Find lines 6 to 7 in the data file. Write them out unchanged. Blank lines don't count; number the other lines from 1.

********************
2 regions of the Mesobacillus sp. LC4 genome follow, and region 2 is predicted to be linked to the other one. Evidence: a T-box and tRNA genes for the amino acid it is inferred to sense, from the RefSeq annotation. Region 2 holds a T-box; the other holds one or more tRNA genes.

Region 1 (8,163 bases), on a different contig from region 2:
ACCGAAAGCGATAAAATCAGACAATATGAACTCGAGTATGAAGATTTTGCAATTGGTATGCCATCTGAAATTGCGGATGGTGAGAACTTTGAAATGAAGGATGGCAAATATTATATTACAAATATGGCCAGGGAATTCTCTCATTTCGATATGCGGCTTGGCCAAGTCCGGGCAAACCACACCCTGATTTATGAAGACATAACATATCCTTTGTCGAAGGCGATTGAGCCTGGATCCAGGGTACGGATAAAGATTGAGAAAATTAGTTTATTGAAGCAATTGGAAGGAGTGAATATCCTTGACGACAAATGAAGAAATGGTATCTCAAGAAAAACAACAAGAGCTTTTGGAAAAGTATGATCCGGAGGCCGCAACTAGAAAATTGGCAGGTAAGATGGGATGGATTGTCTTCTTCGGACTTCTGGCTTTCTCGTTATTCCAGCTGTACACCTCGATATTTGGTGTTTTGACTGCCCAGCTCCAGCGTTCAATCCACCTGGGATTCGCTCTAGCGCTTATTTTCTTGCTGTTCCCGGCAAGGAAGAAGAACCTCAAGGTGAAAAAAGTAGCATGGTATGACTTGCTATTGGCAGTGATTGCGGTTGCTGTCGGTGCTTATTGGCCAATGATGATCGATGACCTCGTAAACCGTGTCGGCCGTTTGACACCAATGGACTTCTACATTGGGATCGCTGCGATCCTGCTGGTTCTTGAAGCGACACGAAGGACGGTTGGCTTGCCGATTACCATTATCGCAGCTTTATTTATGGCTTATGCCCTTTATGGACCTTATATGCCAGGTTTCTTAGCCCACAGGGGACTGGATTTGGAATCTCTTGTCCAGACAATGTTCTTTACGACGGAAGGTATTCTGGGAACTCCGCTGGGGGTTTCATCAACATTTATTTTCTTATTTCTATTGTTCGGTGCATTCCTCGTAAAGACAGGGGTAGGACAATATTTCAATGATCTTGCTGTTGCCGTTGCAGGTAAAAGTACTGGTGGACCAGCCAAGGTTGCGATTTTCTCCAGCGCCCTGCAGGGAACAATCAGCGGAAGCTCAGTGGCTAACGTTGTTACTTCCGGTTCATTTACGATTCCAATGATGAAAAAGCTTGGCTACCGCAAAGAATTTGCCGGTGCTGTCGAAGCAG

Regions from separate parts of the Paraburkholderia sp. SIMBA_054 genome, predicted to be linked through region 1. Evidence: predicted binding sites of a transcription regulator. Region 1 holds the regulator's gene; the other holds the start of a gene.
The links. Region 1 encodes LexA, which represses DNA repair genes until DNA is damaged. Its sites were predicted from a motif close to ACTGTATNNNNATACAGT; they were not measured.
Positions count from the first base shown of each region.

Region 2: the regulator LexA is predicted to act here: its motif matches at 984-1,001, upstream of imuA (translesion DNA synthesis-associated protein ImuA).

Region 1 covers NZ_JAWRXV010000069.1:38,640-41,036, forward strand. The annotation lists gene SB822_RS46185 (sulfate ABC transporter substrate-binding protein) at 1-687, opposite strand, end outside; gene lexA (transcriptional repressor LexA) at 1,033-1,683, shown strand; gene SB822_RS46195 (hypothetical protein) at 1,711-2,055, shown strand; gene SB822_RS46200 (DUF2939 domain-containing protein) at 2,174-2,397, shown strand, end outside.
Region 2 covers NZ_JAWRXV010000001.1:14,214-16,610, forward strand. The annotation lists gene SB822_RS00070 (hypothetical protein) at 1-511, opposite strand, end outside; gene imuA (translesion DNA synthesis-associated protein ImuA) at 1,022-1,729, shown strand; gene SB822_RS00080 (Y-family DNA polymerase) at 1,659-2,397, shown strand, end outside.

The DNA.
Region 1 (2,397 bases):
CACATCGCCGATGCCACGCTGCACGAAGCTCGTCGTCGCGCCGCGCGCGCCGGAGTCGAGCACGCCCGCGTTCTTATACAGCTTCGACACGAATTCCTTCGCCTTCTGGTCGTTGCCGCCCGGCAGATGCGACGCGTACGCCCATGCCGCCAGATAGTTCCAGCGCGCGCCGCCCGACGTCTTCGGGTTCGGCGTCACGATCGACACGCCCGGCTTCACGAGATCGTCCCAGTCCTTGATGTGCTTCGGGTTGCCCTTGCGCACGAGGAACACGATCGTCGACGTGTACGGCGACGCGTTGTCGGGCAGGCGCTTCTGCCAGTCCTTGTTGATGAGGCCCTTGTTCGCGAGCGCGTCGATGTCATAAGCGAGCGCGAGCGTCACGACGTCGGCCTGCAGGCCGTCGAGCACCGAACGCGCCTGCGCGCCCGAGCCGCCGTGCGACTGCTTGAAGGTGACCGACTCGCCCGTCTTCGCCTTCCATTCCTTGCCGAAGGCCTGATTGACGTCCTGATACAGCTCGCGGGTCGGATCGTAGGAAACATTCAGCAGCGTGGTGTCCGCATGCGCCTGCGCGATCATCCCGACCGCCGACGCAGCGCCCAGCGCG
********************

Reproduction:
Positions count from the first base shown of each region.

Region 2: the regulator LexA is predicted to act here: its motif matches at 984-1,001, upstream of imuA (translesion DNA synthesis-associated protein ImuA).